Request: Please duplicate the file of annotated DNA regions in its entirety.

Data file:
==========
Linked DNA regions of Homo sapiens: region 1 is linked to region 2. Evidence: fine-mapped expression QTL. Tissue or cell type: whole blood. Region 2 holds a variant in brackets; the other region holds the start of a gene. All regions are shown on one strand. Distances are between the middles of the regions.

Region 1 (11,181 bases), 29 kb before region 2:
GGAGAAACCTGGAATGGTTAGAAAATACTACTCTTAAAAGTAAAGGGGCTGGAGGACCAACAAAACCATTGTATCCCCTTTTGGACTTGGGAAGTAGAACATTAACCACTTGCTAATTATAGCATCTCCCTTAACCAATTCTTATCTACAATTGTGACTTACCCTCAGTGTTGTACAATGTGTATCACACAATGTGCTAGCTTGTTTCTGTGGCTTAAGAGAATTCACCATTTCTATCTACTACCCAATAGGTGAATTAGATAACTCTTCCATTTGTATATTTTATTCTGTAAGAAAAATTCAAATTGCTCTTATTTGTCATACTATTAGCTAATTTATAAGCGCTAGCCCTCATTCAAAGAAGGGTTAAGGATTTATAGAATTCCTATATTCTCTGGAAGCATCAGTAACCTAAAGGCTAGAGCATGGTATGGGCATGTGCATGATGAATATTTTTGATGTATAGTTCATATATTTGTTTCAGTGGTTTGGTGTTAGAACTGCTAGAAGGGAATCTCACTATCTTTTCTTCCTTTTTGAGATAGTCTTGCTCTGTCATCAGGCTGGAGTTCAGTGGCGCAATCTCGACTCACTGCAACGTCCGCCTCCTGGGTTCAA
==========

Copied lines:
Linked DNA regions of Homo sapiens: region 1 is linked to region 2. Evidence: fine-mapped expression QTL. Tissue or cell type: whole blood. Region 2 holds a variant in brackets; the other region holds the start of a gene. All regions are shown on one strand. Distances are between the middles of the regions.

Region 1 (11,181 bases), 29 kb before region 2:
GGAGAAACCTGGAATGGTTAGAAAATACTACTCTTAAAAGTAAAGGGGCTGGAGGACCAACAAAACCATTGTATCCCCTTTTGGACTTGGGAAGTAGAACATTAACCACTTGCTAATTATAGCATCTCCCTTAACCAATTCTTATCTACAATTGTGACTTACCCTCAGTGTTGTACAATGTGTATCACACAATGTGCTAGCTTGTTTCTGTGGCTTAAGAGAATTCACCATTTCTATCTACTACCCAATAGGTGAATTAGATAACTCTTCCATTTGTATATTTTATTCTGTAAGAAAAATTCAAATTGCTCTTATTTGTCATACTATTAGCTAATTTATAAGCGCTAGCCCTCATTCAAAGAAGGGTTAAGGATTTATAGAATTCCTATATTCTCTGGAAGCATCAGTAACCTAAAGGCTAGAGCATGGTATGGGCATGTGCATGATGAATATTTTTGATGTATAGTTCATATATTTGTTTCAGTGGTTTGGTGTTAGAACTGCTAGAAGGGAATCTCACTATCTTTTCTTCCTTTTTGAGATAGTCTTGCTCTGTCATCAGGCTGGAGTTCAGTGGCGCAATCTCGACTCACTGCAACGTCCGCCTCCTGGGTTCAA